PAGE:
Caves in Quintana Roo, Mexico, are home to the Americas’ earliest known ochre mines, in use between 12,000 and 10,000 years ago. The people who ventured into the now-flooded caves used piles of broken speleothems and stones as markers to help them navigate. [Image: CINDAQ.ORG]

Divers exploring the now-submerged caves of Quintana Roo in Mexico’s Yucatán Peninsula have uncovered evidence for red ochre mining between 12,000 and 10,000 years ago, the oldest known example of the exploitation of this mineral resource in the Americas.

In 2017, a team of divers from CINDAQ (Centro Investigador del Sistema Acuífero de Q Roo), working in association with the Subdirección de Arqueología Subacuáica of Mexico’s Instituto Nacional de Antropología e Historia, found highly modified cave tunnels in La Mina, a section of the Sagitario cave system. They returned to investigate further in 2018, collecting samples and recording footage of their dive so researchers above ground could explore the site, and, in 2019, carried out a preliminary survey of two other cave systems along the eastern coast of the Yucatán Peninsula – Camilo Mina and Monkey Dust – and obtained samples from these sites.

As well as high-quality red ochre, mine pits and well-preserved artefacts were found in La Mina, including digging tools made out of speleothems (cave formations like stalagmites and stalactites). The researchers also identified concentrations of charcoal, where fires were likely lit to illuminate the dark caverns, and small piles of stones that could have served as way-markers in the cave systems. Radiocarbon dating of charcoal samples taken close to cultural features like these cairns, mine pits, and spoil heaps, and of calcite rafts, indicates that mining activity in the caves took place over a 2,000-year period between 12,000 and 10,000 years ago.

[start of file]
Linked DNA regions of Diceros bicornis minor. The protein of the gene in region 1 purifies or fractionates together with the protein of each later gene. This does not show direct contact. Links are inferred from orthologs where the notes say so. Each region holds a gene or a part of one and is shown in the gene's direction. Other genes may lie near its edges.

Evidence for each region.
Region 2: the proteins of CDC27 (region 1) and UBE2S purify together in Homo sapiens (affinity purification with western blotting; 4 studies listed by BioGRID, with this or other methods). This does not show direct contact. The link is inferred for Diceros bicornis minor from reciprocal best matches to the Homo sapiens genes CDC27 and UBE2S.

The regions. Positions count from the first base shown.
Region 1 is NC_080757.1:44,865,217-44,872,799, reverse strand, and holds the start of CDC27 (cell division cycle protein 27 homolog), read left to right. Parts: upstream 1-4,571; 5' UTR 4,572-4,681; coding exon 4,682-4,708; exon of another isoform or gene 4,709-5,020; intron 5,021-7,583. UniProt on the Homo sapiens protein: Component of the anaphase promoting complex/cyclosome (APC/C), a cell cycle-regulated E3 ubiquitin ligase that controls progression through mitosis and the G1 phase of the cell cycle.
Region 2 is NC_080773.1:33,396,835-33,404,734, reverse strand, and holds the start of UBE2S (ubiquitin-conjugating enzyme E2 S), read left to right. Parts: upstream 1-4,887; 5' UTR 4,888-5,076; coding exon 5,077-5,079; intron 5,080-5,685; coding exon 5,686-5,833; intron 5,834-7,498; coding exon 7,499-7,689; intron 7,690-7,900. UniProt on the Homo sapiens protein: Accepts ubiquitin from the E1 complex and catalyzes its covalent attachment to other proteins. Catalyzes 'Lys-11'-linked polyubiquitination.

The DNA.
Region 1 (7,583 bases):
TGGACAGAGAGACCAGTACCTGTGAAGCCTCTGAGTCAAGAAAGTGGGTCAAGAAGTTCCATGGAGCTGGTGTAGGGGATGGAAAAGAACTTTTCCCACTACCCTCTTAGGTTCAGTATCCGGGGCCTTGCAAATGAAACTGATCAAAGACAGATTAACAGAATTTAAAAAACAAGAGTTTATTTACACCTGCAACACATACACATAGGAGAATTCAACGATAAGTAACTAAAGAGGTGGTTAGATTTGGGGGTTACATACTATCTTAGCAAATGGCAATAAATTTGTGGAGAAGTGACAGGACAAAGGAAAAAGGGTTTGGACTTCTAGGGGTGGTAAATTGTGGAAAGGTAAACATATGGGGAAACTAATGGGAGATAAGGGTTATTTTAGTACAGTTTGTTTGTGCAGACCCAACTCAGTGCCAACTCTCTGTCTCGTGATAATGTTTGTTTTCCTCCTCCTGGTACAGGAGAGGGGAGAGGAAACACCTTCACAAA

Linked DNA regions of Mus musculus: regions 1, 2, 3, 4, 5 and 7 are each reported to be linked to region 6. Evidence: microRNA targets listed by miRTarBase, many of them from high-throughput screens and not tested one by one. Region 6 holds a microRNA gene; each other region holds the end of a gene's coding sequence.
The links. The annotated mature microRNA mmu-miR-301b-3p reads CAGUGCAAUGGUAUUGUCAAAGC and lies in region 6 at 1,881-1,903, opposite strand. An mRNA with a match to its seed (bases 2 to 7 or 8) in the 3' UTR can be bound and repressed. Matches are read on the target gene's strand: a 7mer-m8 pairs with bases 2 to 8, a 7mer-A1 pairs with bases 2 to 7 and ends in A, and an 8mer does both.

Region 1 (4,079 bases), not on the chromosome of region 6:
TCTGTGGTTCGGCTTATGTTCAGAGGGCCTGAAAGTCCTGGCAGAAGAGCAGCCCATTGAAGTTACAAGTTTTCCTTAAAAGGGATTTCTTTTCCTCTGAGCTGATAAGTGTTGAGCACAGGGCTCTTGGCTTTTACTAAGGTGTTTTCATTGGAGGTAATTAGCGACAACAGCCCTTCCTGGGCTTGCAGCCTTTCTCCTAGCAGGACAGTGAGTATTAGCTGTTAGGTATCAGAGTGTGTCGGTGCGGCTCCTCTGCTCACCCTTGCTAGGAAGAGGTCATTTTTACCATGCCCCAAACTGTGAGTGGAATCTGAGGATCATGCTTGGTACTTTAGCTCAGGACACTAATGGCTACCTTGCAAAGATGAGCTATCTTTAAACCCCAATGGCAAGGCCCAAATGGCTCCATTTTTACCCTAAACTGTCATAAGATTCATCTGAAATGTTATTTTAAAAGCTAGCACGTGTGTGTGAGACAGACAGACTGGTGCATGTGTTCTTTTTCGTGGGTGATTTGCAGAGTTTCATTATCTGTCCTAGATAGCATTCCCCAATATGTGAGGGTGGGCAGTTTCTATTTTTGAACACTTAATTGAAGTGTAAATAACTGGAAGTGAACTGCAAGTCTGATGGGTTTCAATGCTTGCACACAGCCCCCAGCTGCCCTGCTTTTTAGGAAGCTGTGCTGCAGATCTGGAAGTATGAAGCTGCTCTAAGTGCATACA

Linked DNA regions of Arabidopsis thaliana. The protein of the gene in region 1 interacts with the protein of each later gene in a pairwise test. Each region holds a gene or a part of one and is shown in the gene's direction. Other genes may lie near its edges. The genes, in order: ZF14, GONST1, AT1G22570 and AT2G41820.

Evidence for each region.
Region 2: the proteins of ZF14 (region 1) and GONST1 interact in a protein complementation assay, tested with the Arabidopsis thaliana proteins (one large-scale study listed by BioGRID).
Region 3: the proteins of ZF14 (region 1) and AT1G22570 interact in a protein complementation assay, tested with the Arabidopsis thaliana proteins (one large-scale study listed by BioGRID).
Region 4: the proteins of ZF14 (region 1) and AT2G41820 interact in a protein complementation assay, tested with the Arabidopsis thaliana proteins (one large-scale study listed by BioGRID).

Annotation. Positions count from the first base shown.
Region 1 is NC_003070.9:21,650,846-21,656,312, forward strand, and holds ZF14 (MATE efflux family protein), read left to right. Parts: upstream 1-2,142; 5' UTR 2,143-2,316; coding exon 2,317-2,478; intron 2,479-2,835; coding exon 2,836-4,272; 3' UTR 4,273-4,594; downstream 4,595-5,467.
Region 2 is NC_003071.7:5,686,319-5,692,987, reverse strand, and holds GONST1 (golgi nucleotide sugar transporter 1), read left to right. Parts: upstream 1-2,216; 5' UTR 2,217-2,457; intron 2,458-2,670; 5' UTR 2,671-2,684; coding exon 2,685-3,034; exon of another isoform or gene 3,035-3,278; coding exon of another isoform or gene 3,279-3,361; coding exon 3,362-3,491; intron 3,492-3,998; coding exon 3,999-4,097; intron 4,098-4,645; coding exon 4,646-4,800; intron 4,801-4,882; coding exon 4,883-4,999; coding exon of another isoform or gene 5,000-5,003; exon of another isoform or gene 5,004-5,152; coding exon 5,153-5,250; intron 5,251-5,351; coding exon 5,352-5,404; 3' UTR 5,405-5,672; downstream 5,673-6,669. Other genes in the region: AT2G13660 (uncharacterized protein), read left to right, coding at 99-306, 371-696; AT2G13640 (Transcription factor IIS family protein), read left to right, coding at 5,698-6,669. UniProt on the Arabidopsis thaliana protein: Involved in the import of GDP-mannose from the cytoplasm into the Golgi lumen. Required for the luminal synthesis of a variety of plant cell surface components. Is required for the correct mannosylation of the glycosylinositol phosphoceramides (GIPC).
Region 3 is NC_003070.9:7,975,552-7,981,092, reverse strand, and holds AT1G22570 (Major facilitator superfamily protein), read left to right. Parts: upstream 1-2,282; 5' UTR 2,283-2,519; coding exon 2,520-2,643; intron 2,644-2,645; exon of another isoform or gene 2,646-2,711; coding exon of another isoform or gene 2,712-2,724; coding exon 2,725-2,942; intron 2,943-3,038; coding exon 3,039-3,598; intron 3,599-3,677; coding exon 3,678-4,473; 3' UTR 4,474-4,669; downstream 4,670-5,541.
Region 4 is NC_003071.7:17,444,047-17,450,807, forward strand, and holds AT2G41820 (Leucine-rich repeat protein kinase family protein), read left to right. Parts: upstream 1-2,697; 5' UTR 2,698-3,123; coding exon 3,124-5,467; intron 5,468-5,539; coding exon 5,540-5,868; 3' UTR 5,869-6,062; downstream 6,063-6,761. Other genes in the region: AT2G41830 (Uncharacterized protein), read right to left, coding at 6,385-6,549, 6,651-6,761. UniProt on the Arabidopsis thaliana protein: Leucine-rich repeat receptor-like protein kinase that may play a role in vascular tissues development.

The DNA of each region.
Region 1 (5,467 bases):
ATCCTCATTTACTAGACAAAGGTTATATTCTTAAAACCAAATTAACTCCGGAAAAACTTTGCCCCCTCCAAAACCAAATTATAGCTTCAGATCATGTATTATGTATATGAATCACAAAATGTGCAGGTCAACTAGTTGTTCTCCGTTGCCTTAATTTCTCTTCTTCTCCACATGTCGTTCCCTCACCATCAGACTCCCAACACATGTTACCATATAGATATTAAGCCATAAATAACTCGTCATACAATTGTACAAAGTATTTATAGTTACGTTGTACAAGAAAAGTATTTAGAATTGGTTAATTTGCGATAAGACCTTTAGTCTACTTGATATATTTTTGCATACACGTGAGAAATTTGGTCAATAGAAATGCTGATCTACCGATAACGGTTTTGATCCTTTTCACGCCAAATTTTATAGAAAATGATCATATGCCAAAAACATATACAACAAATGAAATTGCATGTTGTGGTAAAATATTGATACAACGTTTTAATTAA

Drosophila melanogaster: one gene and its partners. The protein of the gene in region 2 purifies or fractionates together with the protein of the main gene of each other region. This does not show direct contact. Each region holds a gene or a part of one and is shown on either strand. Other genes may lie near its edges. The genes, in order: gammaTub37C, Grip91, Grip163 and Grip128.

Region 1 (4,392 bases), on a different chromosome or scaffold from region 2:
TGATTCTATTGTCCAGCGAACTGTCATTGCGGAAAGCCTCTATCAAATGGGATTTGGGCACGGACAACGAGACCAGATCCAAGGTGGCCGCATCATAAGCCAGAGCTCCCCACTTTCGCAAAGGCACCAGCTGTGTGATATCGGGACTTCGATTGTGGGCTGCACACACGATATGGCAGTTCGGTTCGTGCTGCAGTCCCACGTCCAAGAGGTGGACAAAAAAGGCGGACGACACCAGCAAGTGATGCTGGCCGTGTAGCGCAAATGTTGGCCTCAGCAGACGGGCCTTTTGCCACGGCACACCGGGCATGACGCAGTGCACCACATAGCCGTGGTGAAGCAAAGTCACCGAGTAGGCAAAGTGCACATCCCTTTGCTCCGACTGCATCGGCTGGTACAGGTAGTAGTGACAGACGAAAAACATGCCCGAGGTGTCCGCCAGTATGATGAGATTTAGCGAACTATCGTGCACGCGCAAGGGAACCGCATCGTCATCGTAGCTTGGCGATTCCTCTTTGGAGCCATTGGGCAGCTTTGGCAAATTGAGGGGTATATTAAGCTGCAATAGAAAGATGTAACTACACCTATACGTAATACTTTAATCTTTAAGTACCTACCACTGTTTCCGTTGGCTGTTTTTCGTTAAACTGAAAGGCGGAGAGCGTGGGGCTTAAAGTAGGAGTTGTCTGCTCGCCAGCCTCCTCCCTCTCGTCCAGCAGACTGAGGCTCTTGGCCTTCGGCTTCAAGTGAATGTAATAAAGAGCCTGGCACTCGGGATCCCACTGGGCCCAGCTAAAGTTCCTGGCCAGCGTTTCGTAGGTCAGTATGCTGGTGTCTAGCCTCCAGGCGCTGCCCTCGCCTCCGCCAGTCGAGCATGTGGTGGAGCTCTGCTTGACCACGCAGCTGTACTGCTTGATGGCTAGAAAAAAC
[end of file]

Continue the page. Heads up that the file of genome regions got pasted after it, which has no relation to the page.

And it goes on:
Artefacts found within the mines include this hammestone, adapted from a piece of speleothem. [Image: CINDAQ.ORG]

Red ochre had a wide range of uses in ancient North America, but it is unclear what the ochre from these caves was intended for. Brandi MacDonald of the University of Missouri told CWA, ‘Unfortunately we aren’t able to tell much about the final use contexts of the ochre in the Yucatán Peninsula during the late Pleistocene. Due to the acidic jungle soil conditions, above-ground archaeological sites of that age simply do Mining for ochre in ancient Mexiconot survive. This is why the “time capsules” of the submerged caves are of such high heritage value to us as they are one of the few places where such excellent preservation has taken place.’

‘What we do know is that in other regions of North America during the same time period (including parts of northern Mexico and south-central and midwestern US), it was used to paint/decorate objects such as lithic tools, animal skulls, and personal ornamentation, as well as to commemorate the deceased. We could reasonably extrapolate to suggest that the inhabitants of Quintana Roo used it for the same purposes, but we do not have any hard evidence as of yet.’


This article appeared in issue 103 of Current World ArchaeologyClick here for more information about subscribing to the magazine.

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